By Frances Robles
McClatchy Newspapers (MCT)
MIAMI — Cuban punk rocker Gorki Aguila is irreverent, vulgar — and bolder than any other performance artist in modern Cuban history.
His lyrics blasting the Cuban dictatorship are so strong, the Miami Herald can't print too many of them. The founder and lead singer of the 10-year-old group "Porn for Ricardo" walks around the streets of his western Havana neighborhood with T-shirts that say things like, "59: Year of the Mistake."
In a case that has drawn attention around the world, the 39-year-old rocker went on trial Friday on charges of "pre-crime social dangerousness" that could send him to jail for up to four years.
Wire service reports from Havana said the singer yelled "freedom!" as he was led into a courthouse. Diplomats, human rights activists, artists and journalists swarmed the municipal courthouse Friday morning awaiting the trial, which began some eight hours late. Some family, friends and political activists chanted Aguila's name as he arrived in a police car and was escorted inside the building, the Associated Press reported.
The trial was closed to the media and it was unclear late Friday whether the trial — ignored by the Cuban papers — had begun, or whether judges held a simple arraignment.
It came a day after his bandmates were briely detained during a concert in Havana Thursday night featuring singer Pablo Milanes, who had been urged by hundreds of artists, including Miguel Bose and Alejandro Fernandez, to publicly call for Aguila's freedom.
Aguila could become the first artist to face criminal charges for his resistance music since Raul Castro took over power from his brother Fidel two years ago. Castro took over after his brother's illness in a fanfare of reform, publicly saying it was time to air complaints.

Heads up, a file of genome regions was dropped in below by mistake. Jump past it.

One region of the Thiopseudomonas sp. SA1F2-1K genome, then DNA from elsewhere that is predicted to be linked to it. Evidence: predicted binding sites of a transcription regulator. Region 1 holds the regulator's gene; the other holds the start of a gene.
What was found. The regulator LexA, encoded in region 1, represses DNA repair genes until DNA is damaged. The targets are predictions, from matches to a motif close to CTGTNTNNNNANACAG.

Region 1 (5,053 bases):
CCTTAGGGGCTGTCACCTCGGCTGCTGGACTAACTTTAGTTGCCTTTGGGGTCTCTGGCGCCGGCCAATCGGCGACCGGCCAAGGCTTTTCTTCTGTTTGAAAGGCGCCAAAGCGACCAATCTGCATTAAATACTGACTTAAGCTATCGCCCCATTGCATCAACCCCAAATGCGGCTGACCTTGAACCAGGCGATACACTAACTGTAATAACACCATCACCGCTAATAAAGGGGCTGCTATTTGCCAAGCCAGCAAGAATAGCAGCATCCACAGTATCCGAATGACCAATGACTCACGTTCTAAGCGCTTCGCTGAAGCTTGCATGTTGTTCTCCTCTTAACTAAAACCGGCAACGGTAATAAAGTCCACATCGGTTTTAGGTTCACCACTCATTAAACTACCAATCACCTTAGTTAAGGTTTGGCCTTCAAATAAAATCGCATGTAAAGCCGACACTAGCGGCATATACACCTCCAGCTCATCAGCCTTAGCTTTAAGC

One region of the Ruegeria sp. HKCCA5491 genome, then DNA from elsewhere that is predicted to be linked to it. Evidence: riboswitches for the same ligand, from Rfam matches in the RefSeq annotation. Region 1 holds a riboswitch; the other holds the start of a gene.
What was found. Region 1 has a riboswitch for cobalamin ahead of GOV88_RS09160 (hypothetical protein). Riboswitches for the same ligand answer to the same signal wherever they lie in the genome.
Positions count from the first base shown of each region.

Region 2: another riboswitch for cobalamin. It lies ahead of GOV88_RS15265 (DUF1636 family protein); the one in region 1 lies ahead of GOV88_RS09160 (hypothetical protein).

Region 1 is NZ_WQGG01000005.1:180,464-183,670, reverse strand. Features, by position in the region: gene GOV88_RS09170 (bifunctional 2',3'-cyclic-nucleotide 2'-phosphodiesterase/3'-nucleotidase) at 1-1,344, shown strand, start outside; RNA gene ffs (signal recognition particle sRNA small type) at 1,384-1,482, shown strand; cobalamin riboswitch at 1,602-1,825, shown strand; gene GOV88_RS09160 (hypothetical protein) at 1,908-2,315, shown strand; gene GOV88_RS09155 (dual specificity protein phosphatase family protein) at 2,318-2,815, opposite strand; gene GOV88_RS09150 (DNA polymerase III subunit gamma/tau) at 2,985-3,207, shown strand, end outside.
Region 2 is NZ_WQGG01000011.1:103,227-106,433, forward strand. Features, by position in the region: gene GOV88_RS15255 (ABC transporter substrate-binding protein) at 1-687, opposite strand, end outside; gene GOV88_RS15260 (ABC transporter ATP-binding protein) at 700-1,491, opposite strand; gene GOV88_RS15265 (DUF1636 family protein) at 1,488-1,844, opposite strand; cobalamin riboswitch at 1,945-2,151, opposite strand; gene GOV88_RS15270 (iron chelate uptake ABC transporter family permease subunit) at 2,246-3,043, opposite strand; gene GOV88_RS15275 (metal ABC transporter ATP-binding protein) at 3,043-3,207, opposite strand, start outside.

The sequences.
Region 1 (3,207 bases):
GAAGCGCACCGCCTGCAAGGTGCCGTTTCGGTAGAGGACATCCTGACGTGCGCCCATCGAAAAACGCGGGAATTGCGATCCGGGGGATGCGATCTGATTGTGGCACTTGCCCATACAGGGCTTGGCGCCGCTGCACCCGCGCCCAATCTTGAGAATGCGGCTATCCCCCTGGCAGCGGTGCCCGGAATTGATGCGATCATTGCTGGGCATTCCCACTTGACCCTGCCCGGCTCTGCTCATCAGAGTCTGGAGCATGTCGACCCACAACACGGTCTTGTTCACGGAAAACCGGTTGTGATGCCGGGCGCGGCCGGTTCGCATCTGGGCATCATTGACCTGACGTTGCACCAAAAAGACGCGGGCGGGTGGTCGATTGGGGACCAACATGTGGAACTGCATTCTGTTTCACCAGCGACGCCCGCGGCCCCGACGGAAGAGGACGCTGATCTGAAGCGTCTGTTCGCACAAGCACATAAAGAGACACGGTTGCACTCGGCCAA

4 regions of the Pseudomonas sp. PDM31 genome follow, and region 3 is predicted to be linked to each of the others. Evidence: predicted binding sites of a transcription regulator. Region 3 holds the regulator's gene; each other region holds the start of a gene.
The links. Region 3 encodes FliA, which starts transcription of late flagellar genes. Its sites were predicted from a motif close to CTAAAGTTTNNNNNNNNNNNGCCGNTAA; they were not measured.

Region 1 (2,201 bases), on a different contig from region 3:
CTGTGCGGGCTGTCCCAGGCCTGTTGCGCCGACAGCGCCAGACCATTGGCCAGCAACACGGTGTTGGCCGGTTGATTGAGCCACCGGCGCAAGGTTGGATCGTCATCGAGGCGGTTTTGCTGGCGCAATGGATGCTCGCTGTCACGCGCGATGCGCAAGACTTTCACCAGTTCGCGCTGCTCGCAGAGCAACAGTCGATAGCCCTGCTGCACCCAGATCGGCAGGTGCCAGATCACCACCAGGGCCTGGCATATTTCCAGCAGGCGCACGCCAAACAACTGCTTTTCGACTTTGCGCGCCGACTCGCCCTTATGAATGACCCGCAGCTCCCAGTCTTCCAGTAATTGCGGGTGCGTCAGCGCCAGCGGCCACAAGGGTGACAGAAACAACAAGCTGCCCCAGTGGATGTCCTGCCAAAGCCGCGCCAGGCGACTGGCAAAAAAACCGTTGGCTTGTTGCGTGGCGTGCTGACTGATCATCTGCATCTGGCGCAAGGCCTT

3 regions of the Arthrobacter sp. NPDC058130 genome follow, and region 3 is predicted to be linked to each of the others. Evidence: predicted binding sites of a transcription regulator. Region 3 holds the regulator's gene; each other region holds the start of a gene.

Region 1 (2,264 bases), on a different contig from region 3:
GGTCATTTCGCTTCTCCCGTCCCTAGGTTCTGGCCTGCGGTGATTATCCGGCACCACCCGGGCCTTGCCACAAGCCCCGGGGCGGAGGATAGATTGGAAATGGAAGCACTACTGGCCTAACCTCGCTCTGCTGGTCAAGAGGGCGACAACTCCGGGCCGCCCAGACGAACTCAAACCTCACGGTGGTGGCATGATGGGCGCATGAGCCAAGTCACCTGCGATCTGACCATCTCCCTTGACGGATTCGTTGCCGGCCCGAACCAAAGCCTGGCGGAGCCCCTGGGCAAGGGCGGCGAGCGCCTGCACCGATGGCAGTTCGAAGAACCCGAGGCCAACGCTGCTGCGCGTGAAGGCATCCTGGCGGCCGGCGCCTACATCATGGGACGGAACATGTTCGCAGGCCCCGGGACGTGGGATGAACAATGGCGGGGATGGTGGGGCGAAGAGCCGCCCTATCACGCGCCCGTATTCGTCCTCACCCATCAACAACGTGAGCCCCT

Artists and intellectuals spoke out publicly about past wrongs, and Raul Castro officially welcomed it. But Aguila's direct attacks on the Castro brothers and his profanity-laced lyrics appear to have pushed the limits on what the Cuban government was prepared to accept.
Cuba watchers say Aguila's arrest sends a clear signal that while Raul Castro is open to public debate, he will set boundaries.
"It's one thing to say, 'the government makes mistakes' or 'this thing doesn't work,' said Uva de Aragon, of Florida International University's Cuban Research Institute. "Going directly after Raul and Fidel is something else."
De Aragon said Aguila's work is reminiscent of past protest artists such as Carlos Varela and Pedro Luis Ferrer, who in the '80s and '90s fell from the government's graces for writing songs that criticized the establishment. But those singers were never as daring as Aguila, whose most famous tune "El Comandante" says — over and over again — that Fidel Castro should quit performing oral sex on men.
The logo for his band is a Soviet hammer and sickle, but in the form of genitals.
"The commander wants me to work for a miserable wage," the song says. "The commander wants me to applaud him after he talks his s *** -. Tyrant."
"He is so brave," said Miami-Dade College spokesman Alejandro Rios, an expert on Cuban arts. "Nobody has ever done what Gorki has done — nobody. If you listen to his songs, they are really incredible and too much. They directly make fun of Fidel and his brother, Raul, and portray the Cuban government as an old gang of losers."